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Experimental Chinese COVID-19 vaccine is safe, according to researchers

Safety data was published on pre-print server medRxiv

An experimental COVID-19 vaccine currently being developed by the Institute of Medical Biology in China, under the Chinese Academy of Medical Sciences, appears to be safe, according to researchers.

The study, published on the pre-print server medRxiv, included results from a phase 1 trial of 191 healthy volunteers aged between 18-59 years old. In this trial, the vaccine did not induce any severe adverse reactions, according to researchers.

Among the most common adverse reactions were mild pain and fatigue as well as redness, itching and swelling at the injection site. In addition to the safety data, the study also identified that the experimental vaccine was able to induce an immune response against SARS-CoV-2, which causes COVID-19, in volunteers.

The activation of genes related to T cells, B cells, DCs and mononuclear cells/macrophages with varying dynamics is evidence of the immune response elicited by the vaccine,” the researchers noted.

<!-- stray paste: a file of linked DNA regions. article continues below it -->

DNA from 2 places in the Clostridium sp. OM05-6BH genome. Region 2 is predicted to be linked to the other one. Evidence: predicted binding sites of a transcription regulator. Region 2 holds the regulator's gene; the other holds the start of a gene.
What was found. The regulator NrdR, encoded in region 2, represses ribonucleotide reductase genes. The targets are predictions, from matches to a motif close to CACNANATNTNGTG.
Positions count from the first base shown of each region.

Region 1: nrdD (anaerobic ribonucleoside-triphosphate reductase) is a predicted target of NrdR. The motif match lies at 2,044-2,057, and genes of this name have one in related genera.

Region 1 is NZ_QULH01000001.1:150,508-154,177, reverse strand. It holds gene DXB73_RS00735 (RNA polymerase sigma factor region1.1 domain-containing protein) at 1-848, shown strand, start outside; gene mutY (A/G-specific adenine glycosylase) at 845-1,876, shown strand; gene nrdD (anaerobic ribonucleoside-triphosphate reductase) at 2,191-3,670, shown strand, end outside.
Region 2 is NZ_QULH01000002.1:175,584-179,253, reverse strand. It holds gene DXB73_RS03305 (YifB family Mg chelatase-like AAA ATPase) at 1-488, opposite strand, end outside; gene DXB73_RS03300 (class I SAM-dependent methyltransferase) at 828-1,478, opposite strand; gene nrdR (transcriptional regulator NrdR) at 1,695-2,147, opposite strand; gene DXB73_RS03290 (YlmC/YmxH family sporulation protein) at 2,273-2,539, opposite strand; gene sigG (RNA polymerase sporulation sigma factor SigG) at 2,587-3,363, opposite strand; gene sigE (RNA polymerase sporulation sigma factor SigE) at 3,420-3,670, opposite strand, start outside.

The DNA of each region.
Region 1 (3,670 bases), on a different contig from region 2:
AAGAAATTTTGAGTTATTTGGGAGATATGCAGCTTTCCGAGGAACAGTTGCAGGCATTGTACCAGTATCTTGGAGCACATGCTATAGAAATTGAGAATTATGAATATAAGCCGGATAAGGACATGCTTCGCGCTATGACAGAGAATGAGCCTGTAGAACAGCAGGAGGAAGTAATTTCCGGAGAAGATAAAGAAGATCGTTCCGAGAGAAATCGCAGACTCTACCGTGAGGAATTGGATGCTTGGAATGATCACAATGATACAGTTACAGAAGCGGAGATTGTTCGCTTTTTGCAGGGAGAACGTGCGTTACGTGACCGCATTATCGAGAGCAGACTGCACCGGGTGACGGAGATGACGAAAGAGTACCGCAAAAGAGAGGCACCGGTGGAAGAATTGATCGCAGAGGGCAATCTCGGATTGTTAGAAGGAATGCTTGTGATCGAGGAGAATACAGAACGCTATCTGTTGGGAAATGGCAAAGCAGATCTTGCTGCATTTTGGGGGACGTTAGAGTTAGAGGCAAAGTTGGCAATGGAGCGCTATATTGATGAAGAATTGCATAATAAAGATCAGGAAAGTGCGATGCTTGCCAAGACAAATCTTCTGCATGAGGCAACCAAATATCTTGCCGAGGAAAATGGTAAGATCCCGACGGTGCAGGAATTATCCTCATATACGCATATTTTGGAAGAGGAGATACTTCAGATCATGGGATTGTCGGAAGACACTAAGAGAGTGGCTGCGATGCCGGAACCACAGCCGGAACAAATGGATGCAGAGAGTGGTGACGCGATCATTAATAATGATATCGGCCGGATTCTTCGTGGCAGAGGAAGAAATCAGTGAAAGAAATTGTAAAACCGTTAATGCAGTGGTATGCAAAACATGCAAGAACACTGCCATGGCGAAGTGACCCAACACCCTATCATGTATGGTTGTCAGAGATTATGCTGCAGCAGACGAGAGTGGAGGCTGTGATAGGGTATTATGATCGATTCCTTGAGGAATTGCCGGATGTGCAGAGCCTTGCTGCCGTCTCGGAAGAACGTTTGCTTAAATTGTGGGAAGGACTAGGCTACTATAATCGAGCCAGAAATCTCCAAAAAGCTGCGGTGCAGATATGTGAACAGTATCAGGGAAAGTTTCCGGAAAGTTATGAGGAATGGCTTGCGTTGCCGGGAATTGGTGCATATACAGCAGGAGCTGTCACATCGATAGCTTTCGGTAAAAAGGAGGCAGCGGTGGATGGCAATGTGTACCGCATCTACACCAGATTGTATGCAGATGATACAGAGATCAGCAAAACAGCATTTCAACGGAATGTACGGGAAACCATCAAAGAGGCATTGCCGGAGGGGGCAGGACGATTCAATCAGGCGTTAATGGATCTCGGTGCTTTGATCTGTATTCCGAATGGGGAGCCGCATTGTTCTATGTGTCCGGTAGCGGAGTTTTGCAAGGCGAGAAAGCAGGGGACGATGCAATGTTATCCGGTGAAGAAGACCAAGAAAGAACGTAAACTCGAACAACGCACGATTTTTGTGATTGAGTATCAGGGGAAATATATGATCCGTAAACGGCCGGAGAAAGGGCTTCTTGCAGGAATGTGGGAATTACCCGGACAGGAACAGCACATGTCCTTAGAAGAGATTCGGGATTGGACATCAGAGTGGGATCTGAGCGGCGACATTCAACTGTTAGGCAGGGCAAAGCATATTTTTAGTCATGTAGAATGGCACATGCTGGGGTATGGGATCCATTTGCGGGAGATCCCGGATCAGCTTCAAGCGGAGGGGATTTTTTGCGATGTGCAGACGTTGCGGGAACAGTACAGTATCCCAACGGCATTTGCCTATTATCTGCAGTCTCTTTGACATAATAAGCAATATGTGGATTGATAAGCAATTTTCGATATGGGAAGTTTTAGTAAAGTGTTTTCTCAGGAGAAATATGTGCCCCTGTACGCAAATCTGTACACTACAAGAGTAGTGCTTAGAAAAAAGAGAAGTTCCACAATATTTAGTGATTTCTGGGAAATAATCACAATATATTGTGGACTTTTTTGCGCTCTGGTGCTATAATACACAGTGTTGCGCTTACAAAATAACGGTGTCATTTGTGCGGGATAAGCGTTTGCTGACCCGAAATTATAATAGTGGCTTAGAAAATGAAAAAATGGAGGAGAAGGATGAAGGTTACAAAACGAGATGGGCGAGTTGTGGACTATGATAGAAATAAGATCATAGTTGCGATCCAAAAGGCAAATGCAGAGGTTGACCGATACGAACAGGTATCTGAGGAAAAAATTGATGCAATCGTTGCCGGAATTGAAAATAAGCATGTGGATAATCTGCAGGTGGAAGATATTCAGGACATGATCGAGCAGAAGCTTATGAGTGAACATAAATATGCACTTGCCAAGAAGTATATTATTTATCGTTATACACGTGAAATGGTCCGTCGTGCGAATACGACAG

“All the data obtained in this trial supports the safety and immunogenicity of this inactivated vaccine and is encouraging with regard to further studies of its efficacy in the future,” they added.

A pre-print research paper is one which is shared publicly prior to peer review, meaning that researchers can bypass the usual, and often lengthy, process of journal publication.

Given the urgency of developing vaccines and treatments for COVID-19, a number of companies are resorting to pre-print publication to support the advancement of their respective candidates.

This includes Johnson & Johnson (J&J), which similarly published results from a phase 1/2a study of its COVID-19 vaccine candidate on medRxiv last month. In this study, J&J’s JNJ-78436735/Ad26.COV2.S vaccine produced a strong immune response against the novel coronavirus.

Following on from the positive safety results, China is reportedly in talks to have its COVID-19 vaccines assessed by the World Health Organization (WHO) for international use.

According to Reuters, hundreds of thousands of Chinese citizens have already been inoculated with locally developed vaccines, despite the fact that clinical trials are still ongoing.

Addressing an online news coherence, WHO’s coordinator for essential medicine and health technologies in the Western Pacific region Socorro Escalante said that China had been involved in preliminary discussions with the WHO to include its vaccine in an emergency use list.

“Potentially through this emergency use listing the quality and safety of these vaccines and efficacy could be assessed…and then this could be made available for our licensees,” said Escalante.

Article by
Lucy Parsons

7th October 2020

From: Research

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